Distracted driving is any activity that diverts attention from driving, including talking or texting on your phone, eating and drinking, talking to people in your vehicle, fiddling with the stereo, entertainment or navigation system—anything that takes your attention away from the task of safe driving. Texting is the most alarming distraction.     NATIONAL HIGHWAY TRAFFIC SAFETY ADMIN

Distracted Driving

The National Highway Traffic Safety Administration (NHTSA) reports that there were 37,133 people killed in motor vehicle traffic crashes on U.S. roadways during 2017.  Of these, 3,166 people were killed by distracted driving. Driving is the most complex activity the vast majority of Americans will engage in during any given day. A driver must know 1,500 separate skills to drive a car properly – you simply cannot drive safely unless the task of driving has your full attention. Any non-driving activity you engage in is a potential distraction and increases your risk of crashing.

It has been estimated by some researchers that for every mile that a vehicle travels, a driver will on average make 20 separate control decisions related to arriving at their destination.  It makes sense that the faster you go, the quicker you have to make driving decisions or completely overlook a critical decision entirely. Impaired drivers tend to make poor or no decisions while their car is in motion. In 35% of all fatal crashes, the driver took no action at all to avoid the collision prior to impact. You really don’t want to answer a cell phone at the same time you are driving, let alone when you have been drinking, taking any type of drugs – illicit, prescription or over-the-counter – or smoking marijuana. A mild- to moderately-intoxicated driver can easily become overwhelmed just driving, without any other distractions. Now add a cell phone and the attention one must pay to the conversation going on, especially distracting when emotions are involved and you got trouble!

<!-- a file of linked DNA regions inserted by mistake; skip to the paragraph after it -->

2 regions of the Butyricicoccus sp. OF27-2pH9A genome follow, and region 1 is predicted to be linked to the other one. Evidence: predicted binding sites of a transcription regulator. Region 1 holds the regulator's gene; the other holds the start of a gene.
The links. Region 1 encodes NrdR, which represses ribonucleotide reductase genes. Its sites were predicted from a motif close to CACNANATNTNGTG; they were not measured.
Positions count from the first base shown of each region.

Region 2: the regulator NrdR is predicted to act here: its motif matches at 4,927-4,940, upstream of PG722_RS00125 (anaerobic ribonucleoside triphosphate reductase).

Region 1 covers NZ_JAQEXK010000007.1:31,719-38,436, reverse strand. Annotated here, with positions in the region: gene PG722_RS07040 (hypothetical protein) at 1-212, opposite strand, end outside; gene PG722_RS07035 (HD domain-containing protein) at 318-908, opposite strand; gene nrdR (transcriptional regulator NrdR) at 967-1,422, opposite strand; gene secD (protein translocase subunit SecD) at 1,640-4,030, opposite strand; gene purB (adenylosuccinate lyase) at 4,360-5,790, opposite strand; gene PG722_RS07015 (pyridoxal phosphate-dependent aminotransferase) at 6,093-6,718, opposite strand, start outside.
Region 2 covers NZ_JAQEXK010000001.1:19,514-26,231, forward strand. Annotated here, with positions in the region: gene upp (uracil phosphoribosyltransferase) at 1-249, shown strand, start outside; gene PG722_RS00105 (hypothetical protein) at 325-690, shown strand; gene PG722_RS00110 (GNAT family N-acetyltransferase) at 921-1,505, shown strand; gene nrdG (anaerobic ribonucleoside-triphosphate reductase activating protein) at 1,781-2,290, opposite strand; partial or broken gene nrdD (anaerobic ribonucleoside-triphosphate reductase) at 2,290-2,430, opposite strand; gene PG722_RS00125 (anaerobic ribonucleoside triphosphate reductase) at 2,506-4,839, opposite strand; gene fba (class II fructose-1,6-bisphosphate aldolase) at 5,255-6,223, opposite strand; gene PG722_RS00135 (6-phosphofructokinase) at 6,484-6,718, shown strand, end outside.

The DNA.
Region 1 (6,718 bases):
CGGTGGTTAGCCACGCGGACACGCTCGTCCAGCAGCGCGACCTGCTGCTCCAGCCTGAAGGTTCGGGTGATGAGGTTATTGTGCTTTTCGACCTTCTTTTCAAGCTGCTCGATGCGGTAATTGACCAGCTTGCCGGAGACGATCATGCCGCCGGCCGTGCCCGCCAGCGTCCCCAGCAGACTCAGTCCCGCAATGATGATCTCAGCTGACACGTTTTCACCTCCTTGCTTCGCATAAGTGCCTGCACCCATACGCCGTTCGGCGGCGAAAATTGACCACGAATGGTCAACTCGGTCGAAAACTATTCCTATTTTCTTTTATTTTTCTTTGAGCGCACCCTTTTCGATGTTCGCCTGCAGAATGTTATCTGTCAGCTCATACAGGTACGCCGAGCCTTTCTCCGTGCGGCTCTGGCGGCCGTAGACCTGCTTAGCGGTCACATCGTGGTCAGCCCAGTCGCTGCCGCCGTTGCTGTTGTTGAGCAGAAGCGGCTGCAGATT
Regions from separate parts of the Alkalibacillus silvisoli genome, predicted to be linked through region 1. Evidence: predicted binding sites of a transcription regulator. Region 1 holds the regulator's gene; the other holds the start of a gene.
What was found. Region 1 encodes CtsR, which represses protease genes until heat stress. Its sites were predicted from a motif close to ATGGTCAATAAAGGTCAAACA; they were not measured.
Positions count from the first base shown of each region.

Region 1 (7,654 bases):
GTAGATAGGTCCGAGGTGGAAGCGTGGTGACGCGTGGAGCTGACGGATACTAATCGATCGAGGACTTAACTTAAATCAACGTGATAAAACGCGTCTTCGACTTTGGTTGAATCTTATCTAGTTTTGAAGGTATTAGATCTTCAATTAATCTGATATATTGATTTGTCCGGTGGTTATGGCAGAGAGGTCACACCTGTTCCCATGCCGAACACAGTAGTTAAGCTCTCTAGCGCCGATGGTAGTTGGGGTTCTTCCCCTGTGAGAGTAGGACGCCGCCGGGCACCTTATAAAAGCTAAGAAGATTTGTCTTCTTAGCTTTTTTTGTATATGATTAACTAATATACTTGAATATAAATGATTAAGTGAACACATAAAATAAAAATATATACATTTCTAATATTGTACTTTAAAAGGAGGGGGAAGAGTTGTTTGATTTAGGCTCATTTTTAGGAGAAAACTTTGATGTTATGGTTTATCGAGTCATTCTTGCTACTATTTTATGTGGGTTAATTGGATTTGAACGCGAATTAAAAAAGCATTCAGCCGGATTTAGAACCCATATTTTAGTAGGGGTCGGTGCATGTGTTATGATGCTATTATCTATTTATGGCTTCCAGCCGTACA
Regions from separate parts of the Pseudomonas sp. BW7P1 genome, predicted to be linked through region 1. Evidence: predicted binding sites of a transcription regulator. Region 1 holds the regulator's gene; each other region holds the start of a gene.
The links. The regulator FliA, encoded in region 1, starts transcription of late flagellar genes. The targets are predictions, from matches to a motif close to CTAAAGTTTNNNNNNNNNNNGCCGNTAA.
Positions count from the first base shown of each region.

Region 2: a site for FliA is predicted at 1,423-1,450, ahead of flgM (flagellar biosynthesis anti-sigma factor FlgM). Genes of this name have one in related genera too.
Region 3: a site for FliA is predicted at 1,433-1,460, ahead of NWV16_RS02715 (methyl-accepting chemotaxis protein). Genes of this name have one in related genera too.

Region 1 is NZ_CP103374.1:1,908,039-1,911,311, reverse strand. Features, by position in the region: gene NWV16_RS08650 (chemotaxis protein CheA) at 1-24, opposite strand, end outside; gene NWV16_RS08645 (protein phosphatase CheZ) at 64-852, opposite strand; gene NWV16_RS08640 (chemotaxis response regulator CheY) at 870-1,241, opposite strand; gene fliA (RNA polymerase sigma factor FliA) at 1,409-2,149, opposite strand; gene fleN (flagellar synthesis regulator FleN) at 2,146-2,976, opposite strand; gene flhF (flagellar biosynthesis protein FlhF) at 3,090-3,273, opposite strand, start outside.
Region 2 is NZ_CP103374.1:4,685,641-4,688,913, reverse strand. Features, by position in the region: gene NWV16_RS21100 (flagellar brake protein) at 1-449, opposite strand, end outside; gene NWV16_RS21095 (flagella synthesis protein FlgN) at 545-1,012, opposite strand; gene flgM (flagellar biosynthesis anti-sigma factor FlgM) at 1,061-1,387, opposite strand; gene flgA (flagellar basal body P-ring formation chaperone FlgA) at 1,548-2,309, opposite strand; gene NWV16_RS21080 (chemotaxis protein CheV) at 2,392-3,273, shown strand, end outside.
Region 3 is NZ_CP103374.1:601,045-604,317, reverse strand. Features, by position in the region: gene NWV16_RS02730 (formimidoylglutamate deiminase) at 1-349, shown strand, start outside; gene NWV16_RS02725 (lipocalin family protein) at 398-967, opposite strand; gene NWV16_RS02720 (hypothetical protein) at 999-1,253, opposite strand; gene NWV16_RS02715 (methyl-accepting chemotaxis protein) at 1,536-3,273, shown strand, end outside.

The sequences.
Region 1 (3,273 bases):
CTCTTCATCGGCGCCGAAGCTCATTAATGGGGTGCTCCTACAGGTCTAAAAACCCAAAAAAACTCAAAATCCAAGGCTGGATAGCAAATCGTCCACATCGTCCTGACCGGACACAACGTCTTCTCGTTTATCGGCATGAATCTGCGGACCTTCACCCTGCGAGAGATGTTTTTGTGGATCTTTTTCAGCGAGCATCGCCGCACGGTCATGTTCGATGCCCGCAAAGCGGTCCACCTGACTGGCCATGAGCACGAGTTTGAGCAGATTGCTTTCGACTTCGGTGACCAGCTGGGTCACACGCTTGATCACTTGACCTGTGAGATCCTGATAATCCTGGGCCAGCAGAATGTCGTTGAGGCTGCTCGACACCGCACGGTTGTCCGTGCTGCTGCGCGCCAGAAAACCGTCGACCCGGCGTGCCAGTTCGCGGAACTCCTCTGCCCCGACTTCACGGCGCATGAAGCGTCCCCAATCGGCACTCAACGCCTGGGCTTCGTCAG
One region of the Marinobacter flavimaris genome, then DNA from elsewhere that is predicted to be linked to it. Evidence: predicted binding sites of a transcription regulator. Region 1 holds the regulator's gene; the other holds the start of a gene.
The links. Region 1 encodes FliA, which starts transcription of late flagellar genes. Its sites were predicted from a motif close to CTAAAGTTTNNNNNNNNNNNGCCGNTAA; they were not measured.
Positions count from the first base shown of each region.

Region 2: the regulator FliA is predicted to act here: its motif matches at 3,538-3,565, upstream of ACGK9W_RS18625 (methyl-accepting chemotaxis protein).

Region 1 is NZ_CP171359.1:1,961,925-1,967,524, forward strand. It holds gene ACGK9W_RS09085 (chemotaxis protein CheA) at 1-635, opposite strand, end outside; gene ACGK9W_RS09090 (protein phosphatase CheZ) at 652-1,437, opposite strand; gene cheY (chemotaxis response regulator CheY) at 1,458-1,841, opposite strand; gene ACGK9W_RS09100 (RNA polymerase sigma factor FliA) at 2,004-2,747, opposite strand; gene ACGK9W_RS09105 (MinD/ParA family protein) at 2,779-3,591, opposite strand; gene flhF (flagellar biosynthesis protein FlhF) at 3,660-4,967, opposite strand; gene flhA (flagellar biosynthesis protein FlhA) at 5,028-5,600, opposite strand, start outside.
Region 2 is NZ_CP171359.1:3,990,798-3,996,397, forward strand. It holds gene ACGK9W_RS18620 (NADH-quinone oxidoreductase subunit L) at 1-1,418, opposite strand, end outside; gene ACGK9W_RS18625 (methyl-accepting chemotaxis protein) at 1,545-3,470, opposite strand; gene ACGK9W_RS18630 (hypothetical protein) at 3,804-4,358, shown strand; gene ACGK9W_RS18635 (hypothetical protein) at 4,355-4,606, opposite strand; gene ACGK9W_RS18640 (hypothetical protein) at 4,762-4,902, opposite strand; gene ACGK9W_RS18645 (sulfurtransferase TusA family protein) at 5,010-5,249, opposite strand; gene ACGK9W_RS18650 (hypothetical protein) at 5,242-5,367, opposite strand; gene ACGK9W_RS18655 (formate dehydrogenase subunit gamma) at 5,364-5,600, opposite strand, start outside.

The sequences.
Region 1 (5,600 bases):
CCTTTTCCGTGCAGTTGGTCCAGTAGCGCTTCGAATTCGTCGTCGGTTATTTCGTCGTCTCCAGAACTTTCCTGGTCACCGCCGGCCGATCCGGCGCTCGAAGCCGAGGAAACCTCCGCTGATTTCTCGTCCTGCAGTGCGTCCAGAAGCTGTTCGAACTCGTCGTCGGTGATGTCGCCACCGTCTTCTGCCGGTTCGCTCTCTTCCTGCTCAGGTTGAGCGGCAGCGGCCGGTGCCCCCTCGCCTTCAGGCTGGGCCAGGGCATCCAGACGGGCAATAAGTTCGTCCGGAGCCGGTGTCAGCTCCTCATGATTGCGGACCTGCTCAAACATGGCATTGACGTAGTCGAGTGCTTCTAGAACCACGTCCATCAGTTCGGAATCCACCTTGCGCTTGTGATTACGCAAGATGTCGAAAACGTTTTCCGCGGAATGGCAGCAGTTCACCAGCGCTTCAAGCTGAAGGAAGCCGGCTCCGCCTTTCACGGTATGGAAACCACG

The NHTSA found texting to be the most dangerous and alarming distraction on the road. Their research found that reading a text while driving at 55 miles per hour takes one’s eyes off the road the equivalent amount of time as driving across a football field blindfolded. Texting and driving absorb a driver’s visual, manual, and cognitive attention – creating the deadliest type of distraction on the road. Consider these sobering statistics:

  • Around 660,000 drivers use their cell phones while driving during daylight hours.
  • Texting and driving are six times more likely to cause an accident than drunk driving. Between 2012-2017, nearly 20,000 people died in crashes involving a distracted driver.
  • Texting while driving has become an especially problematic trend among younger drivers. In fact, in 2017, 8% percent of people killed in teen (15-19) driving crashes died when the teen drivers were distracted at the times of the crashes. Young drivers 16- to 24-years-old have been observed using handheld electronic devices while driving at higher rates than older drivers since 2007. Every day, 11 teenagers die from texting and driving accidents.